"It would be a mistake to reverse or suspend any of the reforms now underway at Langley without the benefit of a rigorous and objective assessment of how the new priorities, structures, and work processes are actually impacting the Agency’s core missions: collecting intelligence from human sources (HUMINT), evaluating information from all sources, and shaping conditions abroad through covert actions," writes Steve Slick.

The Research Center of Distributional Conflict and Globalization in collaboration with the GIScience Group at Heidelberg University will be hosting workshop titled “Geospatial Analysis of Disasters: Measuring Welfare Impacts of Emergency Relief” at Heidelberg University in Germany on July 18-19, 2016. Strauss Center Distinguished Scholar and LBJ Associate Professor Joshua Busby will participate in this workshop which is designed to bring together researchers from the fields of economics, geography, computer science, political science, sociology, and other relevant disciplines to discuss the use geospatial methods for measuring economic losses and recovery of other welfare indicators after disasters.

In CCAPS Research Brief No. 34, Pathways of Governance Aid Effectiveness: The Case of Rwanda and Burundi, CCAPS researcher Brooke Escobar analyzes aid programming in post-conflict situations using a case study of Rwanda and Burundi. The study considers the causal mechanisms through which democracy promotion programs impact democratic development in a post-conflict context, seeking to identify whether building formal institutions or fostering informal democratic norms contributes more effectively to democratic development after conflict.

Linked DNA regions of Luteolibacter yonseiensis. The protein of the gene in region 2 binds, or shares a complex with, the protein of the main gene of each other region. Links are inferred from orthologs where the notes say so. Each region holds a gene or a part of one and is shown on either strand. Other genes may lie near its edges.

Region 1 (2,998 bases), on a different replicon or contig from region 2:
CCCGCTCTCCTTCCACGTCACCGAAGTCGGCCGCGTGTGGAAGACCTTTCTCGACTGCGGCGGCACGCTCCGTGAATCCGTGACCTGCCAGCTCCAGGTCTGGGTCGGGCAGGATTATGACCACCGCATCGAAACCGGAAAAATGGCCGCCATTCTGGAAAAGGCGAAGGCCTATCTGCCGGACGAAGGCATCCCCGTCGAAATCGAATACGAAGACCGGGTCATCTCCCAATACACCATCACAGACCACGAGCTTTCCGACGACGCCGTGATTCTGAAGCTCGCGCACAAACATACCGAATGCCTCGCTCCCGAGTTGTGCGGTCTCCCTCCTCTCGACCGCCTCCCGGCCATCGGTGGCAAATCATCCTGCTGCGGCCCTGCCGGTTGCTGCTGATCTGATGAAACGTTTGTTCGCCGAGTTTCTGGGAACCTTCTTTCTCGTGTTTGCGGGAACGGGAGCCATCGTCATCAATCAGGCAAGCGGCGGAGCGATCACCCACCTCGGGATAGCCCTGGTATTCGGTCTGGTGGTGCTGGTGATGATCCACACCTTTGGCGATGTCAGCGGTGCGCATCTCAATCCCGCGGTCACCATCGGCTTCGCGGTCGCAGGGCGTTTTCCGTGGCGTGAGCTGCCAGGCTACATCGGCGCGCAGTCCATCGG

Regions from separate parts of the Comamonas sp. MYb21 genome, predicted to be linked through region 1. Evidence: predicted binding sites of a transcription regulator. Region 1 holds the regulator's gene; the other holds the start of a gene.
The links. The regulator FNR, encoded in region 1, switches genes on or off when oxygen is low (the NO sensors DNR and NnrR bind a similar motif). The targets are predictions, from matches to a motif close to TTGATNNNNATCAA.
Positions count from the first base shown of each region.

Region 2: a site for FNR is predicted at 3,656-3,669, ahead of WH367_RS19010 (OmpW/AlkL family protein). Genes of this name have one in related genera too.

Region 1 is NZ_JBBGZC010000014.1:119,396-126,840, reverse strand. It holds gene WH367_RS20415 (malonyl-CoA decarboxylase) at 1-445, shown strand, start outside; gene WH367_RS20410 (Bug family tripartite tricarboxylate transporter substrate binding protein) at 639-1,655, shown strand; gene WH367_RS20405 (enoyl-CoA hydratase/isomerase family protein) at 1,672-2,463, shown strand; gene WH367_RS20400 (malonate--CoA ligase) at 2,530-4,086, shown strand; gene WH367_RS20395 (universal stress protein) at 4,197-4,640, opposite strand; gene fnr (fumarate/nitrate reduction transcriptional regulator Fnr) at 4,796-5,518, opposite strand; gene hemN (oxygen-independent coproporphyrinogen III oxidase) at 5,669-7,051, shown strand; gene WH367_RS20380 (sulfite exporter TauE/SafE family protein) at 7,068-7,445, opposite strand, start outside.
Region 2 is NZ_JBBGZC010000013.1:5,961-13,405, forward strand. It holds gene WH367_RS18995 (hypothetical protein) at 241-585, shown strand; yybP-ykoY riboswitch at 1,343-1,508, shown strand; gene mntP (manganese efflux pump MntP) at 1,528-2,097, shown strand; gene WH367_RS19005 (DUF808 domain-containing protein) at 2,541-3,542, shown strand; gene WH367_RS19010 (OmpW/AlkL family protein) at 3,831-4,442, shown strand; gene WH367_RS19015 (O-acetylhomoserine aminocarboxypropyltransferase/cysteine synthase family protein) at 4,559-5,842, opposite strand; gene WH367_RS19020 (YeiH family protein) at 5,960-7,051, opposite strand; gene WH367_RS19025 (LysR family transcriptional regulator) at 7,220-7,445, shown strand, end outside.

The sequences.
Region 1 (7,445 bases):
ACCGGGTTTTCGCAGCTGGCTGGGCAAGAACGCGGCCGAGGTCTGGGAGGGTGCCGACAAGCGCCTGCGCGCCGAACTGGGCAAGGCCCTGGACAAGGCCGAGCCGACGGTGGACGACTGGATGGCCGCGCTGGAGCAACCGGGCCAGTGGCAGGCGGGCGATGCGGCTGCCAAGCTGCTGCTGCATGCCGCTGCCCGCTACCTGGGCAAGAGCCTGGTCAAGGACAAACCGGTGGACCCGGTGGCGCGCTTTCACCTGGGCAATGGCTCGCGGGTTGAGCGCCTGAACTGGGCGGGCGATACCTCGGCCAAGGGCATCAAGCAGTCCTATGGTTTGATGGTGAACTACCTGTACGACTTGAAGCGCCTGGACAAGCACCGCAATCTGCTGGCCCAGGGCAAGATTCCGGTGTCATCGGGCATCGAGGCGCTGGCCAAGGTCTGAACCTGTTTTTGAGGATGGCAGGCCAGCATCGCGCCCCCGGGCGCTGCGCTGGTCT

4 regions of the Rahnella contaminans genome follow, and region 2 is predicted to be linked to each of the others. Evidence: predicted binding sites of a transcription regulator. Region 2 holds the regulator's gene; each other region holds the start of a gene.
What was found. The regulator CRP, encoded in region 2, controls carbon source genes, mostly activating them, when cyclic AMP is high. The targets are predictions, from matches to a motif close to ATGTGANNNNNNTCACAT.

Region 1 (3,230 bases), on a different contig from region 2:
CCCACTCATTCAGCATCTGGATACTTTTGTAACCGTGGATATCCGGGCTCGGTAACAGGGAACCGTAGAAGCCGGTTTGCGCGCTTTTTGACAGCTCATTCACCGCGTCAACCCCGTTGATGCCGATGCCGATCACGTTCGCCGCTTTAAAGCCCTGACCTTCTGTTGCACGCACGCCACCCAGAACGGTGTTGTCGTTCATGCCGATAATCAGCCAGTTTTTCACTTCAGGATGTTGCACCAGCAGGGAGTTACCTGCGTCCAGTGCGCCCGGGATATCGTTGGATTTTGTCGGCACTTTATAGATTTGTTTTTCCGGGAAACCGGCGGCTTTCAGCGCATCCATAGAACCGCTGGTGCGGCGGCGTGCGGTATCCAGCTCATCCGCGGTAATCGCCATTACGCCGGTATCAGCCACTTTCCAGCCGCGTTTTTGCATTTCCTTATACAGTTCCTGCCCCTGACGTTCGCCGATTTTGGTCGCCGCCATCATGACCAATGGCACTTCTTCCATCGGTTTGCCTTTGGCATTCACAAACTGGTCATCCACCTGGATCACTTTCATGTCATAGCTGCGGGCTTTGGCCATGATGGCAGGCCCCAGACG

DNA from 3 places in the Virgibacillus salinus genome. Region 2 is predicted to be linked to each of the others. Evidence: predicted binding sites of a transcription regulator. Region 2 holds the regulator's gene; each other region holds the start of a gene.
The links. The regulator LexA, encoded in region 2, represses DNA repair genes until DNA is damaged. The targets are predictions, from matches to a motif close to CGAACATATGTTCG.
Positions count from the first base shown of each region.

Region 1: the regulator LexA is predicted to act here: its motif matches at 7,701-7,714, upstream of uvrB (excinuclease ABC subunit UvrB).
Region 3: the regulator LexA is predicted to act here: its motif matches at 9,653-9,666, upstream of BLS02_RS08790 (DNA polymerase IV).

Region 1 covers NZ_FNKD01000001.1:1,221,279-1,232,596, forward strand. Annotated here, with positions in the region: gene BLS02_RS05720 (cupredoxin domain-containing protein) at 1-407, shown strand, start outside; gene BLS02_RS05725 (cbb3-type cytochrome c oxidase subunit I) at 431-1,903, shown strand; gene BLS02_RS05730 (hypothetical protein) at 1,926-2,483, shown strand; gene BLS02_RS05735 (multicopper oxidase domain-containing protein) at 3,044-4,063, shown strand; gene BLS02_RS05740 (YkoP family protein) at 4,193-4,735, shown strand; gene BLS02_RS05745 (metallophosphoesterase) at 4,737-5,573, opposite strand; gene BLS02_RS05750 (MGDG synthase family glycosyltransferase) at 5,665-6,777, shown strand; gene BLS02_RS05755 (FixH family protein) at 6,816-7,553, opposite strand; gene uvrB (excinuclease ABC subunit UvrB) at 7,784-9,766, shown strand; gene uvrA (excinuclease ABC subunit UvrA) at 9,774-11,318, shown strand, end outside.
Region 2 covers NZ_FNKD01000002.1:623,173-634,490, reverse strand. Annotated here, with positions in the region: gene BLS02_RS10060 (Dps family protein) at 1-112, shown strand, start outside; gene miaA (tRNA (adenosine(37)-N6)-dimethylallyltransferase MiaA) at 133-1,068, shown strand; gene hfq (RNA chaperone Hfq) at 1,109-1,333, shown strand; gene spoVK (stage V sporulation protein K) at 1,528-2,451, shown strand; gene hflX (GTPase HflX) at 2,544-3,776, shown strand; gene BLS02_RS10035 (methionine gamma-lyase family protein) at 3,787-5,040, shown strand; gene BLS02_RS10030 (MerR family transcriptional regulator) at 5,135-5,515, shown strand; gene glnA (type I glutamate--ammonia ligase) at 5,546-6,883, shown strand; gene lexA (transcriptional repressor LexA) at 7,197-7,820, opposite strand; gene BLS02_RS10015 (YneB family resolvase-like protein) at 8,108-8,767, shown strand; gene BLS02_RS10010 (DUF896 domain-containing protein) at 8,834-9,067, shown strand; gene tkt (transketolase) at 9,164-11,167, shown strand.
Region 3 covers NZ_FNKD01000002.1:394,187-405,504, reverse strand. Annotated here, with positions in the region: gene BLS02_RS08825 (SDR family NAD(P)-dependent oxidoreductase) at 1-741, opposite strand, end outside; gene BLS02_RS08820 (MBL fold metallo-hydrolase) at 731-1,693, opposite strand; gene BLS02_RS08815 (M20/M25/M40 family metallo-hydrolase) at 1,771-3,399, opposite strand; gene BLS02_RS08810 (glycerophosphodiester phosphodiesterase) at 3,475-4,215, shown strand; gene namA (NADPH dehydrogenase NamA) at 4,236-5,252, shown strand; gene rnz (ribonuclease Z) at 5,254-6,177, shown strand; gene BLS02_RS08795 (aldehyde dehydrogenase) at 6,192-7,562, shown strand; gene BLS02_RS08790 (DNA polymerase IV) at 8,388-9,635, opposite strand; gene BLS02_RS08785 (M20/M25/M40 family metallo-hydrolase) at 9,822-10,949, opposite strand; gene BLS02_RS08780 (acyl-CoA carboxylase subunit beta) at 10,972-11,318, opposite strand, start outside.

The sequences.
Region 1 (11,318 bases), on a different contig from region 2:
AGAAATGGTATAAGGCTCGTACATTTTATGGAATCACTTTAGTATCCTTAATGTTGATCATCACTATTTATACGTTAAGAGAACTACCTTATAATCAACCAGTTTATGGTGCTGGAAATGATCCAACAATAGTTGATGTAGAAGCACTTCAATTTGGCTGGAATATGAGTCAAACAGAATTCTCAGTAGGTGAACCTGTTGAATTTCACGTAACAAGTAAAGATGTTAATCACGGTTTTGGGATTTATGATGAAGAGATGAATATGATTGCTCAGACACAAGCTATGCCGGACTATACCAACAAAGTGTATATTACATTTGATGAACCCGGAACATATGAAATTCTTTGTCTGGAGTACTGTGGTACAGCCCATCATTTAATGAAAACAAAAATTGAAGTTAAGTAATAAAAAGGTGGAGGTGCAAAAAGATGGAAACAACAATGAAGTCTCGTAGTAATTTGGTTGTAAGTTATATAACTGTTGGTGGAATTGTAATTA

In the latest research brief by the CCAPS program, Assessing Effectiveness of Governance Aid in Africa, Strauss Center Associate Director Ashley Moran discusses the causal mechanisms through which democracy aid may positively impact democratic development in Africa. While recent studies on U.S. democracy aid worldwide found that democracy aid programs overall do have a positive impact on democratic development, there is still little known about how democracy aid has brought about this success.

In the May issue of the Armed Conflict Location and Event Data (ACLED) project's Conflict Trends Report, researchers analyze the Oromia protests in Ethiopia and how they challenge under-standings of collective action, encroaching violence by Fulani herders in southeastern Nigeria, a decline in overall protest events in April 2016, and concomitant rise in voter registration protests in South Africa.

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